Monday, November 25, 2013

Behind Black Friday

It's that time of the year again. The kick off of the holiday season is upon us: the infamous Black Friday. This day may seem like chaos to a customer, but before you complain, think about the people who are behind this extravaganza. One company, Amazon, employs an extra 15,000 staff members to help manage the holiday madness.

A BBC reporter, Adam Litter, went undercover to investigate the Amazon warehouse in Swansea, England. He documented his findings in this article. He was assigned the job called a "picker", whose duty it is to collect orders throughout a total storage area of 800,000 square ffet. What the BBC team captured on its hidden camera was insightful for me.

 Some of the details of his job, to begin, was the ten and a half hour night shift that he worked. On the job, these employees are constantly monitored. His scanner handset was his disciplinarian. It counted down the set amount of time he had to retrieve his item, and when he made a mistake, it would beep, and report it to his mangers. It was calculated in the article that the "undercover worker was expected to collect orders every 33 seconds". Mind you, that is covering the 800,000 square foot area. In response to his tiresome night, Litter stated as an employee that "we are machines, we are robots...we don't think for ourselves, maybe they don't trust us to think for ourselves as human beings". This quote shows the treatment of workers, and how they are reduced to objects, no longer seen as people.

In my mind, this situation as a whole situation connected to the issue of sweat shops and exploited laborers, that I have previous studied this month: grueling tasks with a wage  exploitation, specifically in England, which is intersting to me because it is not a third world country like the other countries that are better known for their sweatshops. To me, this information makes me question the labor conditions in the United States, which leads me back to  Black Friday. On such a gigantic shopping day, is there something consumers can do to ensure a fair background of the products they are purchasing? After all, the customer is the one who is creating income for the companies which they buy from, so that seems to generate some power. If consumers decided to boycott a specific retailer on Black Friday, the company might suffer major economic losses. As the consumers, we hold the power to change such circumstances.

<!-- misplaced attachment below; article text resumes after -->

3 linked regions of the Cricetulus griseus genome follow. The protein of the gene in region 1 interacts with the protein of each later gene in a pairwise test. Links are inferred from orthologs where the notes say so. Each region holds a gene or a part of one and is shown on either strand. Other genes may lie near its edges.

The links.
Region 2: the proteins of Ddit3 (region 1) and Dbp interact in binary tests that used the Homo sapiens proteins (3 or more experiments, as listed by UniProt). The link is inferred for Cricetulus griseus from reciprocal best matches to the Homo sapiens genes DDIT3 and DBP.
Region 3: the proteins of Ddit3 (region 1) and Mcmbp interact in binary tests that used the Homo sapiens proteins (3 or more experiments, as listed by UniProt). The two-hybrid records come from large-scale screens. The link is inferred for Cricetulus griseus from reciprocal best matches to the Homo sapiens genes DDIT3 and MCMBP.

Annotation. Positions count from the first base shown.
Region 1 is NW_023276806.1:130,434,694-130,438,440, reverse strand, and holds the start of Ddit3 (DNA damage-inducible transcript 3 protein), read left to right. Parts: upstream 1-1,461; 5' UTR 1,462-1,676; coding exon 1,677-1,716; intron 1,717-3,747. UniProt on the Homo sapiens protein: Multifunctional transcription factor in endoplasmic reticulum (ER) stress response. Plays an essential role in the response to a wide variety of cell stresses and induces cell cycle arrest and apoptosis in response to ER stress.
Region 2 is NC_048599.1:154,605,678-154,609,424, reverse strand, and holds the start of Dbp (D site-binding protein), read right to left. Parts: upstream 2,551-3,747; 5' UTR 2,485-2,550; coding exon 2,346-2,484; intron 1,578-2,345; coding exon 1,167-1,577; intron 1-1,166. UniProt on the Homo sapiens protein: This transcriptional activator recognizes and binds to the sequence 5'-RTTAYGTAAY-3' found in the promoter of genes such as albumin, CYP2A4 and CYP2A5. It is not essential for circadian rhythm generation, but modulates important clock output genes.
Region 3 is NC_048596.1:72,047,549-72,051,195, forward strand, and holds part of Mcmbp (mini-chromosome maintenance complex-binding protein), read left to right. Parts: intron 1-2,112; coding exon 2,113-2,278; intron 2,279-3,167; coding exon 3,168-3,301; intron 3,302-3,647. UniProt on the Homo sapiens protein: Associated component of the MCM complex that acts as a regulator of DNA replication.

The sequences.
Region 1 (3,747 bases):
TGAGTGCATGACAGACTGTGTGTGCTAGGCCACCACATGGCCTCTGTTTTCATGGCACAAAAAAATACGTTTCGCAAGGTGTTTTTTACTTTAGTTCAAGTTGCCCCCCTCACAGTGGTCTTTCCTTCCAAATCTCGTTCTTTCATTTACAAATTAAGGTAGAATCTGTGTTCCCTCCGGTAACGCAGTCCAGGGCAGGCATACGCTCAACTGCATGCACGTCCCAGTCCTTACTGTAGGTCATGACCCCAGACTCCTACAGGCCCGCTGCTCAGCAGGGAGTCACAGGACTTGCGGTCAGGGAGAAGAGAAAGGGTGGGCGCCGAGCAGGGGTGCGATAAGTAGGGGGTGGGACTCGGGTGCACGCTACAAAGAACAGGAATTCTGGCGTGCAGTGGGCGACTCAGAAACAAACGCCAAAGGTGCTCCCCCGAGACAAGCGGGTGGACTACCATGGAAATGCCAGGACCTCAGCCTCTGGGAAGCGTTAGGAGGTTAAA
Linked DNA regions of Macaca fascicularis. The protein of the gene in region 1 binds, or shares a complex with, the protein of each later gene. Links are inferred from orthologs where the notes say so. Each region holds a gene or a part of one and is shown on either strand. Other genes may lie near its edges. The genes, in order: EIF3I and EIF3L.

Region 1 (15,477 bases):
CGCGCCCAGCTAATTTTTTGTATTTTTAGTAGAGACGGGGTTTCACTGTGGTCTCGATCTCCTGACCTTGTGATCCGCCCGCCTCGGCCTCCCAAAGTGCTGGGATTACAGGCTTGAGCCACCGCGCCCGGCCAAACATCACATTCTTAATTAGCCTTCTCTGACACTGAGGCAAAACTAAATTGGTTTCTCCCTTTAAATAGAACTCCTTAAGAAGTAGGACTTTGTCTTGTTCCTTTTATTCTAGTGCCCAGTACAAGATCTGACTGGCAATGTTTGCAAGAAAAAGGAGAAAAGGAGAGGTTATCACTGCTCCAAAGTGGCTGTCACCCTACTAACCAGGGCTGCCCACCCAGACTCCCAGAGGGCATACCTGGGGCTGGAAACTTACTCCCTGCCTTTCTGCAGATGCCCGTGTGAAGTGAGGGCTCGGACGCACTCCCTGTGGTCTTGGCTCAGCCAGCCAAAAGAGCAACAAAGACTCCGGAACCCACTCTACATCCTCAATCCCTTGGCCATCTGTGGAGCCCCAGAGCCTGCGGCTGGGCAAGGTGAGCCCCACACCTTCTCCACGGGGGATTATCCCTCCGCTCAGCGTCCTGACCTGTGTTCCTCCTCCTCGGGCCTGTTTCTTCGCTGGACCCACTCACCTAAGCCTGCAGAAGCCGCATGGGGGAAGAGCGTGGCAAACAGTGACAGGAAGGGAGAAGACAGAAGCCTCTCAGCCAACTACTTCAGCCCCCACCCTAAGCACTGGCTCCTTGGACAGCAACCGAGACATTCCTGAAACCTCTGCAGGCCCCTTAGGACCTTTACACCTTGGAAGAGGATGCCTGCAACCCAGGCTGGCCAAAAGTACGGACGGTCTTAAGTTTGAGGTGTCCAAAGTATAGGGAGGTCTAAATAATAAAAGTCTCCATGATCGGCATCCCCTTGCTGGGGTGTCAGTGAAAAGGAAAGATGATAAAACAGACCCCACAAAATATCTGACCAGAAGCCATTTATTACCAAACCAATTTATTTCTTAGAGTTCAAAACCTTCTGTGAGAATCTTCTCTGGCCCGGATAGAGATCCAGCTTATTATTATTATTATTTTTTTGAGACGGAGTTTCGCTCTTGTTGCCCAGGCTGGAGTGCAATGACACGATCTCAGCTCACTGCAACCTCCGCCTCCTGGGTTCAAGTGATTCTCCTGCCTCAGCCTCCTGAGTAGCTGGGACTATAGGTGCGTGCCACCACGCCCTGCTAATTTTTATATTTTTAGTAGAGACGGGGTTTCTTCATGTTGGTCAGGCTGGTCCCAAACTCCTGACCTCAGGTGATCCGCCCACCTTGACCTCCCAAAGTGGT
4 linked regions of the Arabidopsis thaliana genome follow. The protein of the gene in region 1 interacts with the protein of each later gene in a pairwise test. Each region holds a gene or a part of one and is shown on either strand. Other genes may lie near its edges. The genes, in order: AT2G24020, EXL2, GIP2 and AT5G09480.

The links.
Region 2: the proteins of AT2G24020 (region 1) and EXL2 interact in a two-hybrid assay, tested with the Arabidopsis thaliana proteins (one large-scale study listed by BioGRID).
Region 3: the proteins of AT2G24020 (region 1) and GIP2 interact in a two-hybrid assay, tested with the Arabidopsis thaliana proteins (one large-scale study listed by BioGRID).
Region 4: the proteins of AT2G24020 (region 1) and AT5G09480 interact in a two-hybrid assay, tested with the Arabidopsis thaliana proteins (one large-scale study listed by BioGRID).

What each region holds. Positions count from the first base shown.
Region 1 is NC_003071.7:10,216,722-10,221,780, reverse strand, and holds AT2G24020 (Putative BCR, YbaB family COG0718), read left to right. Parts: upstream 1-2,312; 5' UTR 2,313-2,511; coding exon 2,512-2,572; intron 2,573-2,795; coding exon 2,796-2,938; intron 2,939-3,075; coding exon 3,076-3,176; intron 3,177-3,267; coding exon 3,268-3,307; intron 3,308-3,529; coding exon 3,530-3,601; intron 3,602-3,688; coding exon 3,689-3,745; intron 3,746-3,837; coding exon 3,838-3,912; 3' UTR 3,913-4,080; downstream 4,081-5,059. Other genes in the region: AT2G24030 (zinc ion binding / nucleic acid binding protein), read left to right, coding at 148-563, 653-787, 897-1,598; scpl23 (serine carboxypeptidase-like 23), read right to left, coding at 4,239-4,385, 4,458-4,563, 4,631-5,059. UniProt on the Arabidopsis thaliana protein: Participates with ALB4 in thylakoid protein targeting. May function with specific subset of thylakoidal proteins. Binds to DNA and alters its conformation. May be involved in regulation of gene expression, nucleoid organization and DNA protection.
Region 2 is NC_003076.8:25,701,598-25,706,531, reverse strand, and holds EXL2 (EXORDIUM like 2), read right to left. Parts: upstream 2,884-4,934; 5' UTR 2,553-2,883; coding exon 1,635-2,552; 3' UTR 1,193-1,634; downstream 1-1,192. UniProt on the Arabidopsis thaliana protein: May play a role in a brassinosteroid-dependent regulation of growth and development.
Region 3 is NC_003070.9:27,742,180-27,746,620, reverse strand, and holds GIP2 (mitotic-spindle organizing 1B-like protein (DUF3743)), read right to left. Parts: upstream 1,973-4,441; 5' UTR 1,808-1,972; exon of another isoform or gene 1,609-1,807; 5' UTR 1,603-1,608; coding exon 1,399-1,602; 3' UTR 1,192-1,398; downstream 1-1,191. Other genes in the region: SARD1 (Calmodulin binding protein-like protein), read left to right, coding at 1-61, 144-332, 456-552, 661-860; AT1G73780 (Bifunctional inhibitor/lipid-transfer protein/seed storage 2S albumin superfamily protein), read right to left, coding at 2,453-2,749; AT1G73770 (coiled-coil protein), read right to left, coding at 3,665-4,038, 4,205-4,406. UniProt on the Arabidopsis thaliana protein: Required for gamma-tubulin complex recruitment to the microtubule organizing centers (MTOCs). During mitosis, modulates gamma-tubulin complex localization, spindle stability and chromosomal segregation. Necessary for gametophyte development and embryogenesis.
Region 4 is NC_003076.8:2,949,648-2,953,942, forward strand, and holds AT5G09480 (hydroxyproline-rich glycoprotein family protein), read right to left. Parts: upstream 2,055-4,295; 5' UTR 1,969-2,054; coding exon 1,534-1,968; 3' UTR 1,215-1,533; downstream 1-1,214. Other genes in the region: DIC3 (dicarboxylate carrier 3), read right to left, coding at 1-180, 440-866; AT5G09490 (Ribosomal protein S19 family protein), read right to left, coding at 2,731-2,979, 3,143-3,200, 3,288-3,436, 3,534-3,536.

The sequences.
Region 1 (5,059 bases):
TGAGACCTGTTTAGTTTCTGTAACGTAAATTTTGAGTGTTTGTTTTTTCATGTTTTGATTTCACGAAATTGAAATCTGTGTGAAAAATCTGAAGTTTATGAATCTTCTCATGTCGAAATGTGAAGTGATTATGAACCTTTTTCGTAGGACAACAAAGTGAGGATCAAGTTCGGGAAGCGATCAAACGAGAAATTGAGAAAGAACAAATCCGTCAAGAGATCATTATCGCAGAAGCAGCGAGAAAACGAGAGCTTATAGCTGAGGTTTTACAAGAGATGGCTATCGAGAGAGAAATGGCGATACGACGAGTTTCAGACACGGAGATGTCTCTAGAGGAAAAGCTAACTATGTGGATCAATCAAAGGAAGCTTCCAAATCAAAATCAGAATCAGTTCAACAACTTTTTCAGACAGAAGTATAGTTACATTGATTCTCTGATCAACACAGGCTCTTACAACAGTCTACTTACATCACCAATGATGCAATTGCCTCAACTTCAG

Wednesday, November 20, 2013

The "Two Books in America"

Picture by Humans of New York
Today I noticed an interesting parallel that connected to our class discussion of de facto segregation.

Humans of New York is a Facebook page that posts pictures of people on the streets of New York City, with their quotes as captions. One of these pictures, specifically the quote that corresponds with it, really caught my attention.

In my opinion, the picture itself, two men sitting on a stoop, is not the most fascinating part of this piece, but instead the caption. The quote (pictured below) from one of the men describes a phenomenon that he calls the "two books in America: one for the poor and one for the rich". In other words, I believe that he is commenting on the economical stereotyping in America. As much as one tries to break free from their class, the prejudice persists.

I believe that this man is very aware of the stereotypes that he is facing, and therefore feels the need to give examples of what he is doing in his life that defies that. He lists his accomplishments, such as leaving Alabama, getting a job, and sending four kids to college, all without receiving help from welfare or food stamps. He then identifies a specific stereotype and proves that its not true in his case: "But they say all poor people do is sit around with a quart of beer. Look in this bag next to me. I've got three things in this bag next to me: a Red Bull, a Pepsi, and Draino, because my drain is clogged." To me, this seems like the opposite of confirmation bias; this man uses himself as an example to defy his stereotype. He presents his evidence right on the spot, seemingly desperate to prove the assumptions wrong. He evens finds it necessary to explain why he purchased Draino, and this reaction could possibly be a product of peoples constant suspicious due to his stereotype.

Both of the men pictured above are African-America. It very well could be a coincidence, but I think that this aspect of the photograph evokes an interesting parallel to the de facto segregation before and during the Civil Rights Movements. Also, the fact that he picked cotton is a familiar connection to that era. The man feels discriminated towards due to his economic class, a similar feeling that occurred in the African- Americans who were segregated due to their race. Even in the areas where there was no legal segregation, there were unwritten rules that discriminated against the African-Americans. There is a similar situation today where people of lower economic class are seen differently than those in higher economic classes, who seem to get special privileges, and the benefit of the doubt. As the man in the picture said, they are stuck, and by the last sentence, the man seemed exhausted: "But you see, even if I do everything right, I still have to play by the poor book". Is there anyway to break this seemingly inescapable system?